[in reply to msbaby]That's true some of the artist that are in the "know" opt for a small vinyl pressing run of there new release. As far as turntables go.., big box retailers are reluctant to "show room" electronics that have small interest groups and the small shops can not afford to "show room" products to give consumers choices. If you are interested in a new turntable we offer several in our a-store, "Traveling 33 1/3 in an MPS World"
msbaby on March 21, 2009:
[in reply to PostRanger] The good news is that many artists are going back to vinyl so maybe it will become easier to find new turntables.
anonymous on March 21, 2009:
Great lens. It's clear you care about music and the value of artistic contribution. Please visit my lens to help video and music artists protect their copyright.
mistyblue75605 lm on February 15, 2009:
How neat are vinyl records......you have a great lens!! 5*'s
anonymous on February 12, 2009:
Great lens! I still have several vinyl records in storage. Thanks for the info on how to keep them in good condition!
singaporehosting on February 03, 2009:
I haven't heard from vinyl records for ages, they tend to produce the best music much better than the modern CDs, MPs and such.
Mary from Chicago area on January 28, 2009:
wonderful info! 5*****
PostRanger on January 20, 2009:
Really comprehensive look at vinyl record care. My question is where to get a really good turntable these days at a reasonable price. Have a lense on this subject? Suggestions?
Charlyjl on January 20, 2009:
My Mum still has an extensive vinyl record collection - this information will be very helpful when we go to listen to them. Thanks!
anonymous on January 19, 2009:
I love the Jacket-graphics - I recognize some Ray Charles, Chet Baker and Miles Davis from my own lonely, stored collection. This is timely information for me since my Lovely and I are anticipating restoring our collection. I'm going to check all you lenses for further info. Thanks.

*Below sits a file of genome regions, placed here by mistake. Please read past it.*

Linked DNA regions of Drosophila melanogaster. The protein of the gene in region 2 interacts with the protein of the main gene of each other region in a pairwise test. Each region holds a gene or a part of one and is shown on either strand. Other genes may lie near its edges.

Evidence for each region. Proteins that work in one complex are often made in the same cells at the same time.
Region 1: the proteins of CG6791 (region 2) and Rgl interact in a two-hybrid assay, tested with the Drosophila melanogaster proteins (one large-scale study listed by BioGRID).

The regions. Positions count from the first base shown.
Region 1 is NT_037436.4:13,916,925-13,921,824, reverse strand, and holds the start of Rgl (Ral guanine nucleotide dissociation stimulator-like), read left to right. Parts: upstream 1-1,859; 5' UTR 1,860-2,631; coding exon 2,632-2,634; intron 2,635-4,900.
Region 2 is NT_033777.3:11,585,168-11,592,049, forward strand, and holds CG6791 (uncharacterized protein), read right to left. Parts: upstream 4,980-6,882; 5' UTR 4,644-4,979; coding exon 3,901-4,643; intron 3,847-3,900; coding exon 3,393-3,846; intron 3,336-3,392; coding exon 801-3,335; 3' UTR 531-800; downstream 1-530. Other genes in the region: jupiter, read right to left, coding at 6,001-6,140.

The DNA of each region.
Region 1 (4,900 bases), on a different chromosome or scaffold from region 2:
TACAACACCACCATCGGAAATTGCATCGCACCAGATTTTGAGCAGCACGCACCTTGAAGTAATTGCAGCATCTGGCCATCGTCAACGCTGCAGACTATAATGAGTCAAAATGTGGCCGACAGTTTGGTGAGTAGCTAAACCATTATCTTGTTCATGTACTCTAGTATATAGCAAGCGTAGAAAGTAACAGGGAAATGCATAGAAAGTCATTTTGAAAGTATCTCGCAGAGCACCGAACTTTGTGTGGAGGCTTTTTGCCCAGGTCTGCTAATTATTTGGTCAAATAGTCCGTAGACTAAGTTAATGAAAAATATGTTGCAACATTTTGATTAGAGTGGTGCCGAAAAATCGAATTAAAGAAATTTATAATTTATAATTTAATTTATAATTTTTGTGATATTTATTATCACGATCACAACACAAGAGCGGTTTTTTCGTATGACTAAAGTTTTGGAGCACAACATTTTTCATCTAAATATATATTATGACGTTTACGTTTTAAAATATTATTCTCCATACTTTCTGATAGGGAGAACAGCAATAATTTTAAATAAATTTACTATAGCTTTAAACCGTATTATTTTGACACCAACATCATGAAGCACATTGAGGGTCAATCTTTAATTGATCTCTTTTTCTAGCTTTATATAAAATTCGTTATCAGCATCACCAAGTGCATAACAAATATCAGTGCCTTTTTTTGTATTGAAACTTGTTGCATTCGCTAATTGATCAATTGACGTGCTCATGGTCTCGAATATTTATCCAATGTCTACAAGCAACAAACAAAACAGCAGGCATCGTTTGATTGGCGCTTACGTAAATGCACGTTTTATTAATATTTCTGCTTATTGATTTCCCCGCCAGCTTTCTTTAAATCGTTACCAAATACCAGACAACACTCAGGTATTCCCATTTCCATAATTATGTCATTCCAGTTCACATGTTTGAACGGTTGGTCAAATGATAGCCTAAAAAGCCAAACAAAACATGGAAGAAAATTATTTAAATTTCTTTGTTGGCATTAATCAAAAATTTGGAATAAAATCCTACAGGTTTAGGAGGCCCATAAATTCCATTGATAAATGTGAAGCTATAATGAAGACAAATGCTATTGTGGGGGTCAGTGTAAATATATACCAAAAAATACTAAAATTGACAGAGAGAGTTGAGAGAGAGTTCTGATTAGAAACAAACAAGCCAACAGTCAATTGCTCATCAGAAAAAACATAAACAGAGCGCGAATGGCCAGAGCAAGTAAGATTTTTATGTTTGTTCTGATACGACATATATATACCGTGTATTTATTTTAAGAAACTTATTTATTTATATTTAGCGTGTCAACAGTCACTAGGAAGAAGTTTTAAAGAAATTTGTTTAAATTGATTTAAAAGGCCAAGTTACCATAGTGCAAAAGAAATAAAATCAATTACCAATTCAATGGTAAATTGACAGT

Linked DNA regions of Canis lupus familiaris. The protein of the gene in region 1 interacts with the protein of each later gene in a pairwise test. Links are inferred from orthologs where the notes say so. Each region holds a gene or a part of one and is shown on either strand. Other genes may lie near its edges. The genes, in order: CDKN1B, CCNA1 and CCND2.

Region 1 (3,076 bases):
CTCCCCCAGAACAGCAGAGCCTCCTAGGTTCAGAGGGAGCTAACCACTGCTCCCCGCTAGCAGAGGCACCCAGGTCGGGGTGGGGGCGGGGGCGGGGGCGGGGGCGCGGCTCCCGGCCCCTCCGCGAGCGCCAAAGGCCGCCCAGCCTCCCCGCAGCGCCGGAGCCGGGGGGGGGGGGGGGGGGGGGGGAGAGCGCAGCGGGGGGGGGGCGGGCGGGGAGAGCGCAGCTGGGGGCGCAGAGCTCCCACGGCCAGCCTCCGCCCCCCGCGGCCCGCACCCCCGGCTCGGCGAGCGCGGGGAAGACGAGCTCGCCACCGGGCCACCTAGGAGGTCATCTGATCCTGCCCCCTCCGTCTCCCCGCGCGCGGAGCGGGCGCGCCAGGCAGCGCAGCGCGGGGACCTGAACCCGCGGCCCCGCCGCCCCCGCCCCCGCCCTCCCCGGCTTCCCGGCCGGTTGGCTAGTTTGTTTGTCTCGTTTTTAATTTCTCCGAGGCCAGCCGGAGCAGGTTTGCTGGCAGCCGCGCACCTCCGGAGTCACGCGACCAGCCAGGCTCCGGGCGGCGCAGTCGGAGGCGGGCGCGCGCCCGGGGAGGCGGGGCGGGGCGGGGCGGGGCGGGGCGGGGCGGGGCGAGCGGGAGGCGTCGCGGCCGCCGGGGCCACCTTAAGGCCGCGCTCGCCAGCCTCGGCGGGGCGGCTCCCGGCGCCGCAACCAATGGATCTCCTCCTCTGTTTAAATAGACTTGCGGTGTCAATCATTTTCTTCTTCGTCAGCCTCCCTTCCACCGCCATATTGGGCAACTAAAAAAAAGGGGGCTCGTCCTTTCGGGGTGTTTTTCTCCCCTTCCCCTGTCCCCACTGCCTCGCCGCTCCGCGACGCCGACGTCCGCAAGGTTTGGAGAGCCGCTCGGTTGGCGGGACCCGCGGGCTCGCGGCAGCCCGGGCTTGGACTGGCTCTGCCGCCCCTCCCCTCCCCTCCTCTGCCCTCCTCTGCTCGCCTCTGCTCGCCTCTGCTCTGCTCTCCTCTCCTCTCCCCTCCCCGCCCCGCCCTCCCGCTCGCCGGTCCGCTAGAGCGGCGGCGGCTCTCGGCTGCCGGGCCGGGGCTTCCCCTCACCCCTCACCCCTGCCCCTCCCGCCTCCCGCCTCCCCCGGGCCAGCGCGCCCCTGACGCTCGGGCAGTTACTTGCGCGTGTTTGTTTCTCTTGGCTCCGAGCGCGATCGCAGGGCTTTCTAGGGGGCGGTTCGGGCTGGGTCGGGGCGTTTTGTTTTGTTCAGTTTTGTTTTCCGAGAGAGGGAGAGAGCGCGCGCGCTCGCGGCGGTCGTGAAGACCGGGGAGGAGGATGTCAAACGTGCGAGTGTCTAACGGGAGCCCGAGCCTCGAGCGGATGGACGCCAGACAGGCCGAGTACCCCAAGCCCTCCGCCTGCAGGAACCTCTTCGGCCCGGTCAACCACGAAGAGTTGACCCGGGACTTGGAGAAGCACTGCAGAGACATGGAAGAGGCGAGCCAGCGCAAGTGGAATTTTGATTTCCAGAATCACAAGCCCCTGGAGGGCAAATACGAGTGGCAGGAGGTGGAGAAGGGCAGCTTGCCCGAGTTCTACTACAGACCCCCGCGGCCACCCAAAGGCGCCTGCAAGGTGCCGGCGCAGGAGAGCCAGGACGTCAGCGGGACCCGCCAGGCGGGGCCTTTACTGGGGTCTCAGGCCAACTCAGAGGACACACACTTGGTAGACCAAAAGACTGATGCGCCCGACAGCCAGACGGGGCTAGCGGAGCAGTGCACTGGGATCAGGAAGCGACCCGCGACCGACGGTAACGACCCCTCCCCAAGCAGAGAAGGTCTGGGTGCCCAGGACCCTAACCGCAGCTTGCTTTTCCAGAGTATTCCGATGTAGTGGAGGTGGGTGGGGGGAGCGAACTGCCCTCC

anonymous on January 13, 2009:
My husband & I finally went through our joint collection of records - after 20 years of marriage. Luckily we had them stored vertically. However after trying to play a few it's evident they all need cleaned and cleaned well. I was wondering how to begin this process and your web site is very informative. I just wish the Nitty Gritty system wasn't so expensive.
MsMorrison on January 07, 2009:
Yes, I still have my fave old vinyl records. thank you for the cleaning tips!
s96designs on August 13, 2008:
I think we have about 100 or more records from 45's from the 80's to the LP's from the 50's. But I have no clue what shape they are in. I do know that they are upright! This was very helpful in the storage and cleaning factor.
WritingforYourW on July 25, 2008:
Woohoo, I had records as a kid but haven't seen them in a long time. Maybe time to rummage in the parents' basement :)
allsound on January 15, 2008:
Thanks - Very Helpful
I will visit your online
store - I love records too!!
thekid93 on January 09, 2008:
I Could Not Live without
Signhappy on November 16, 2007:
Excellent information which I'll use as a reference. Purchased some vintage records a while back and am trying to find out their value.